Vietnamese authorities in the southern coastal province of Ba Ria Vung Tao have begun a campaign of harassment against a small, independent Buddhist church operating outside of government control, sending mobs to harass community members and block access to their building, sources say.
The crackdown against the Dat Quang pagoda, a temple of the banned Unified Buddhist Church of Vietnam located in Bau Lam village in the province’s Xuyen Moc district, was launched at about noon on Oct. 6, a senior pagoda monk told RFA’s Vietnamese Service this week.
“Provincial authorities sent a large group of people to our place to harass our members, and we had only one way to counter their attack, which was to sit in protest and pray,” the monk, Thich Vinh Phuoc, said.
“They blocked all access to our temple and stopped anybody who wanted to come in,” Phuoc said, adding, “They even sprayed some kind of gas from the temple roof onto people who were sitting inside.”
When one community member, Nguyen Thanh Cong, learned what was happening, he rushed to the scene to defend the temple and his friends, Phuoc said.
“He was detained by police and taken to the Bau Lam Village People’s Office, where a policeman struck him on the head, knocking him unconscious.”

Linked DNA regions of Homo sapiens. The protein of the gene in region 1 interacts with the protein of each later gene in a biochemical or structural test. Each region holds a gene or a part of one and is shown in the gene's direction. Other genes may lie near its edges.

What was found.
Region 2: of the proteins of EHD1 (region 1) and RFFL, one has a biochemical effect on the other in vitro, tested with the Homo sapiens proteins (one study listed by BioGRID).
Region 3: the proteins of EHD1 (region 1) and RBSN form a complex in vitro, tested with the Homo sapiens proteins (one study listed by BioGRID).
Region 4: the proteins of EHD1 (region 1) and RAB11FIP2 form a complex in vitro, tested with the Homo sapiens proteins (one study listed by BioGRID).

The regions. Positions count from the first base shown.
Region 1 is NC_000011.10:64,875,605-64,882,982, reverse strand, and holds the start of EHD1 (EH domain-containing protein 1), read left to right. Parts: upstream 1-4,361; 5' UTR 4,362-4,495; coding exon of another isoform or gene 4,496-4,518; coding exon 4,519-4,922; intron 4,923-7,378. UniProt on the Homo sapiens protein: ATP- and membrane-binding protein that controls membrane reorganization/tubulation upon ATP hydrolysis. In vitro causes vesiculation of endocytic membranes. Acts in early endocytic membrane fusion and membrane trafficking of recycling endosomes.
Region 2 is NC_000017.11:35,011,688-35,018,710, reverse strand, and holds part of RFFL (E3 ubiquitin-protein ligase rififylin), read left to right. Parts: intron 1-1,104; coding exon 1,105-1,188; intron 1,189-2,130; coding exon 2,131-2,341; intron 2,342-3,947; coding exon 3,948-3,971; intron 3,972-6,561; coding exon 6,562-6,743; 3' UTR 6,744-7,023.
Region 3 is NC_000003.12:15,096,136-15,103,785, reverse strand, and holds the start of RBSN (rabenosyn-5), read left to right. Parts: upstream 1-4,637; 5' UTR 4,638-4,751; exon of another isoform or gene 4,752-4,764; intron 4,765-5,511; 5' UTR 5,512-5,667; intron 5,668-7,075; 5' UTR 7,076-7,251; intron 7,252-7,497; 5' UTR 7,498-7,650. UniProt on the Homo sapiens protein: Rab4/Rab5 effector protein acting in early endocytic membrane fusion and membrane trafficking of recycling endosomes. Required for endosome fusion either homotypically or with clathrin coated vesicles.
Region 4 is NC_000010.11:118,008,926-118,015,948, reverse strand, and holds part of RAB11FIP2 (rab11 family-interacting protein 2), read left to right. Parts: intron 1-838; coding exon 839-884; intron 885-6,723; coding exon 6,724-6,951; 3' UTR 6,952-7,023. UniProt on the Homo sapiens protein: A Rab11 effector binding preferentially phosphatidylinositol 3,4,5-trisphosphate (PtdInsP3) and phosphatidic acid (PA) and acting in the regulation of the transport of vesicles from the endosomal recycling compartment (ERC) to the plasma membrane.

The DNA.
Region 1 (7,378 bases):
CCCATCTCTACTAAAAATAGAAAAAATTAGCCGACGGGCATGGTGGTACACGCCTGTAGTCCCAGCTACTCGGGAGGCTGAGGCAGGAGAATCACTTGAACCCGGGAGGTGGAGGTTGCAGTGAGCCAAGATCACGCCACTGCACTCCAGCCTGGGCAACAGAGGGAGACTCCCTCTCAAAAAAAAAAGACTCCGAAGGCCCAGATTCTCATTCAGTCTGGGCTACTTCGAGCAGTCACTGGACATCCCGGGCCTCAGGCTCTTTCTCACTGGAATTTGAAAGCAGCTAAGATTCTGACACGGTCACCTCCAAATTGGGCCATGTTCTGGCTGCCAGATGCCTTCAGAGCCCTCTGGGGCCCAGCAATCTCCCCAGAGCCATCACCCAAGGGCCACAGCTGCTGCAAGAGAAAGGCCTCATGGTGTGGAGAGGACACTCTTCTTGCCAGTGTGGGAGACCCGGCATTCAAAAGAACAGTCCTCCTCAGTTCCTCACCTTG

Family members were at first prevented by police from taking Cong to a hospital for treatment, but were eventually allowed to proceed, Phuoc said.
“We do not belong to the government-controlled church,” Phuoc said, explaining the reasons for the attack.
“They always oppress the Unified Buddhist Church of Vietnam,” he added.
“We are under the leadership of Venerable Thich Thanh Tinh, who was jailed by the communist government for many years,” Phuoc said.
“He was arrested in 1992 and 1993 and was released in 2000. He came to live with us in 2001.”
Established in a modest village house in 1975, the Dat Quang Pagoda has physically deteriorated and needs work, but structural repairs have been blocked by local authorities, Phuoc said.
“Right from the beginning, they would not recognize us. They would not even let us register our residents, so why would they allow us to undertake repairs?” he asked.
Called by a reporter on Monday, provincial religious affairs Nguyen Van Ron declined comment and referred the caller to district-level authorities, who also refused to speak.
“I’m not authorized to talk about this, so please direct your questions somewhere else,” Lam Quang Dung, director of the Xuyen Moc District People’s Office, said.
“According to the rules, I’m not allowed to answer your questions.”
Vietnam, under one-party communist rule, continues to “severely restrict independent religious practice, and repress individuals and religious groups it views as challenging its authority,” the congressionally mandated U.S. Commission on International Religious Freedoms (USCIRF) said in an annual report released in April.
The State Department included Vietnam on its list of Countries of Particular Concern (CPC) in 2004 but removed it from the blacklist two years later amid improving diplomatic relations, and has since ignored repeated calls from the commission to reinstate the country’s designation.
Reported by Gia Minh for RFA’s Vietnamese Service. Translated by Hanh Seide. Written in English by Richard Finney.